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Small town, big vision

America's First Black Town: Brooklyn, Illinois 1830-1915
Sundiata Keita Cha-Jua
University of Illinois Press, Chicago
2000, 276 page
Cloth $37.50, Paper $19.95

By Vibert White

Dr. Sundiata Keita Cha-Jua, Associate Professor of History' at Southern Illinois University at Edwardsville, transformed his dissertation into America's First Black Town: Brooklyn, Illinois 1830-1915. In it he reviews and critiques the early development of an African-American township in the southwestern section of Illinois. Utilizing Marxist ideological principles to explore race, class, and sex dynamics, Cha-Jua maintains that while Brooklyn was founded on the ideals of race solidarity, nationalism, and self-determinism, it was undermined by white racism, black conservatism, and internal political corruption.

The story of Brooklyn, Illinois, is a vital review of how and why African Americans searched and founded villages and later municipalities in the 19th century. However, different from many African Americans who sought freedom from white bigotry to western expansionist communities such as Nicodemus, Kansas, blacks who migrated to what became known as Brooklyn were attracted to the possibilities of working in an industrialized settlement that would enjoy race autonomy and self-determinism. The author clearly illustrates how and why Afro-Brooklynites saw their community, not just as an experiment in self-rule and democracy, but rather as an example of how a black community can survive and succeed as an industrialized town in a nation that endorsed slavery, segregation, and discrimination.

Cha-Jua uses a revisionist approach in the definition of what made Brooklyn a black town. For instance, contrary to Juliet Walker's Free Frank: A Black Pioneer on the Ante-Bellum Frontier (University of Kentucky Press, 1983), which declared New Philadelphia as the first black incorporated village in Illinois, Cha-Jua observes that, just because a black person founded a community does not make that settlement black. Instead, an ethnic city is one that is controlled, led, and promoted by the majority of the ethnic population residing in that quarter. As articulated by the 1960s black militant Stokely Carmichael (Kwame Toure), a black town is based on black political, economic, and social power. Thus, within this scope, Cha-Jua argues, that Brooklyn was the first "real" black town to develop in the United States. But, this brings forth a serious issue and concern not fully explained in the book. If blacks searched and founded a black city, why did leaders in Brooklyn so often attempted to dismantle their own power.

Cha-Jua maintains that while Afro-Brooklynites valued the federal government's policies to promote the rights of African-Americans in the passage of the 13th, 14th, and 15th Amendments while condemning state laws that discriminated against blacks in Illinois, they allowed the minority white residents of Brooklyn to establish a segregated school system in 1894. The white citizens who disproportionately owned the majority of the city's businesses, real estate, and home-ownership had become the real powerbrokers in Brooklyn. Thus, the actions of the black political leaders to allow for city apartheid were not logical for a city that "endorsed" civil rights activism.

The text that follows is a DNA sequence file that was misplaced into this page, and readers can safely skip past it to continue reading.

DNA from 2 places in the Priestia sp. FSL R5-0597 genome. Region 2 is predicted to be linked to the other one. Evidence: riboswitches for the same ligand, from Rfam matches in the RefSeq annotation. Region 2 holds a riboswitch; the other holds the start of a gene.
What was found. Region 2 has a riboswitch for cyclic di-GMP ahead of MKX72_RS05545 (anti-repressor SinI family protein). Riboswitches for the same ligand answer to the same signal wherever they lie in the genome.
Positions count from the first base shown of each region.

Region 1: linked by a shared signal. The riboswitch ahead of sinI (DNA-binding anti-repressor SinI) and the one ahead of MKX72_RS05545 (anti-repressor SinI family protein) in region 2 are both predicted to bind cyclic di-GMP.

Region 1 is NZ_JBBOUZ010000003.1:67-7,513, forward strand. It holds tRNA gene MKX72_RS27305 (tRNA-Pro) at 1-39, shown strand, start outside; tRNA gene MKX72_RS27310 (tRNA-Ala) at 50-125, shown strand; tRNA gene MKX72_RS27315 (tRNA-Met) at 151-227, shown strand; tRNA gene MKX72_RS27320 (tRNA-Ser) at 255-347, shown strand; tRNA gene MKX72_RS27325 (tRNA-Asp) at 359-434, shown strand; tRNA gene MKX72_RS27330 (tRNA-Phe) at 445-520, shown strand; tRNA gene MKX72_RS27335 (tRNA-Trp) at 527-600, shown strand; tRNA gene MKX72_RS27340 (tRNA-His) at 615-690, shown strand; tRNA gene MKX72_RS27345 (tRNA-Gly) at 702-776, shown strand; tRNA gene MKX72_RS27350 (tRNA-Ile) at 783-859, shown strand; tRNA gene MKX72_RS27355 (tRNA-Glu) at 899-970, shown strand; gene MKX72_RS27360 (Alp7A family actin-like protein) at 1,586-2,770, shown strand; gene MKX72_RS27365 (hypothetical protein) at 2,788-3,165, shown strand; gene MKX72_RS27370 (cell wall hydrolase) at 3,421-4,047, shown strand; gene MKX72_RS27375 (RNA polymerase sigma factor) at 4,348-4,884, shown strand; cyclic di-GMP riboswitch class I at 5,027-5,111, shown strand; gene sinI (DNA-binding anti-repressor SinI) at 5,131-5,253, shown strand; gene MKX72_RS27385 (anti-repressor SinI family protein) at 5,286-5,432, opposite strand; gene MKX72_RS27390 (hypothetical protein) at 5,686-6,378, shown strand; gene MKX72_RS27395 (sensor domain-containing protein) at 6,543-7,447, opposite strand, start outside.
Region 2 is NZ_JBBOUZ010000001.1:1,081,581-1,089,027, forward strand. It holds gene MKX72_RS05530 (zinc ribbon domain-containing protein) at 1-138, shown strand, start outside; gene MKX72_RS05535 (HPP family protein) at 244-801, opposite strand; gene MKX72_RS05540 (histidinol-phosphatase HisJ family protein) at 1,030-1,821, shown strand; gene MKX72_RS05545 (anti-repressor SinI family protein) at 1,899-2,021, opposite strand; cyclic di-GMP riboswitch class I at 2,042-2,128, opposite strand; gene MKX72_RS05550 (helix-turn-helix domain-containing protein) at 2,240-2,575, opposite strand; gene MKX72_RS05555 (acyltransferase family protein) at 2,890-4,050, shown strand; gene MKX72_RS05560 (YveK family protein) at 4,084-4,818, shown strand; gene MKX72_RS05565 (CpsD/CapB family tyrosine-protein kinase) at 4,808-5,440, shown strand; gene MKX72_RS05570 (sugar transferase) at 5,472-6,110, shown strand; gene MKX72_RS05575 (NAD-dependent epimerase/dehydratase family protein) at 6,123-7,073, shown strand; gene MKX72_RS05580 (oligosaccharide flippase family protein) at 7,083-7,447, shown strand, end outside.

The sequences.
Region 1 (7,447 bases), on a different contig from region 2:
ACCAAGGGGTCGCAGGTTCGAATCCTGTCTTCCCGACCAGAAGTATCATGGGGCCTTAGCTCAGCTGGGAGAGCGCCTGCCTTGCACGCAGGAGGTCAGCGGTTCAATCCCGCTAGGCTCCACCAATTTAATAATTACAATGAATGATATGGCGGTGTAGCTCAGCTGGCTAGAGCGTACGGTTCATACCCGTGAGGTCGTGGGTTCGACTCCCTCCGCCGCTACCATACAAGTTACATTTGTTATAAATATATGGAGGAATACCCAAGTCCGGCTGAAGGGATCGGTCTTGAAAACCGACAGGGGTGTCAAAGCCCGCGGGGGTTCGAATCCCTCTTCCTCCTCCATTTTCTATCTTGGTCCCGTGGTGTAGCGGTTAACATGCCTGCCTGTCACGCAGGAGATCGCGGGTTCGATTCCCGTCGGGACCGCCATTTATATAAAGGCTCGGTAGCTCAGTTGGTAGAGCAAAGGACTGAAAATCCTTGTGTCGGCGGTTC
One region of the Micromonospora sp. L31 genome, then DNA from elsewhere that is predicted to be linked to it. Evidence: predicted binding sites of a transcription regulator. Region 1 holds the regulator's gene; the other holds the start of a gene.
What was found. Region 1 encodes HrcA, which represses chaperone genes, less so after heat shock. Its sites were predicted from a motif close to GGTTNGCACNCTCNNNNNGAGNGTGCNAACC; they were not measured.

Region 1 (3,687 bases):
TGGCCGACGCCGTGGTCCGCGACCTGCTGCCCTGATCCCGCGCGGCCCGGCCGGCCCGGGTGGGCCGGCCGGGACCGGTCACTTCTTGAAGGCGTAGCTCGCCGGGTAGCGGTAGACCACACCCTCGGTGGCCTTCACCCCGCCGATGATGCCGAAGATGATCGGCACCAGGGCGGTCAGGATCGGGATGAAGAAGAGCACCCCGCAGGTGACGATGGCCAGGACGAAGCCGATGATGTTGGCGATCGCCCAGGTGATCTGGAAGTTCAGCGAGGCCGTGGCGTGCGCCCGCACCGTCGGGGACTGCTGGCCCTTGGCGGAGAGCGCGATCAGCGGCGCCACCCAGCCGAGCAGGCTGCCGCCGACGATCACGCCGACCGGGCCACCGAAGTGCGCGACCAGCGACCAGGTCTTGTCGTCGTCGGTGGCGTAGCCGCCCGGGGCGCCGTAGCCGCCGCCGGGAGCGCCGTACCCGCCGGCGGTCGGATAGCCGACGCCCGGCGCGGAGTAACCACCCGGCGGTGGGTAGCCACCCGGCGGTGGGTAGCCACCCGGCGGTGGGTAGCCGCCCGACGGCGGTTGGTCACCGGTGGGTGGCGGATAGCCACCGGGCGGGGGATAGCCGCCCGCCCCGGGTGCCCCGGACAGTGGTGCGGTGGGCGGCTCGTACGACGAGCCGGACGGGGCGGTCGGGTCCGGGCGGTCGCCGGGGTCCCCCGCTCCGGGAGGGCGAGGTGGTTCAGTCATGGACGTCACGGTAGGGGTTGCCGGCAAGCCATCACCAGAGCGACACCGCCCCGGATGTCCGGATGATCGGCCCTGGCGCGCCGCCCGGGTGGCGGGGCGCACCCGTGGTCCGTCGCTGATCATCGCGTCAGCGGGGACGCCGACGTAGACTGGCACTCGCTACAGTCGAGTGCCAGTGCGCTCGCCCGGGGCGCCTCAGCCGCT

Cha-Jua attributes the black citizens' decision to the ideals promoted by Booker T. Washington, whose non-confrontational conservatism represented the general thrust of the African-American population. However, looking at the pattern of corruption in the body politic in the late 19th and early 20th century, it appears that black leaders might have allowed themselves to be exploited and manipulated for personal gratification.

In 1896, the U.S. Supreme Court allowed for national segregatory laws when it ruled in Plessy v. Ferguson that "separate is equal." The ruling essentially made black Americans second-class citizens, which meant that whites could treat their dark neighbors in any manner or fashion as they chose. Extra legal activities increased, which allowed for scores of race wars and thousands of lynchings within the first twenty years of the new century. However, Brooklyn, a town that was disliked by the white power structure within the state of Illinois, was not consistently confronted by racial conflicts and riots. Why?

Cha-Jua examines this issue in vivid detail by recounting the isolated but brutal lynching of David F. Wyatt, a black accused of murdering a white man whose death was avenged by thousands of whites in 1903. The question remains, however, given the state's hostile history toward black Americans between 1830 and 1915, why there were not more assaults on the city's black residents.

The author explores other interesting subjects, such as black independent political parties, progressivism, migration, social family development, and the role of black women in the development of Brooklyn, giving us the most thorough work on black community development to date. Cha-Jua's Brooklyn is a refreshing look at the unique ways blacks found to fight the forces of bigotry and hatred on their quest for the American Dream.

Vibert L. White ]r. is Associate Professor of African-American Studies at the University of Illinois at Springfield and the author of "Inside the Nation of Islam: A Historical and Personal Testimony of a Black Muslim." He is also engaged in the research of New Philadelphia, Illinois, one of the first black incorporated cities in the United States.


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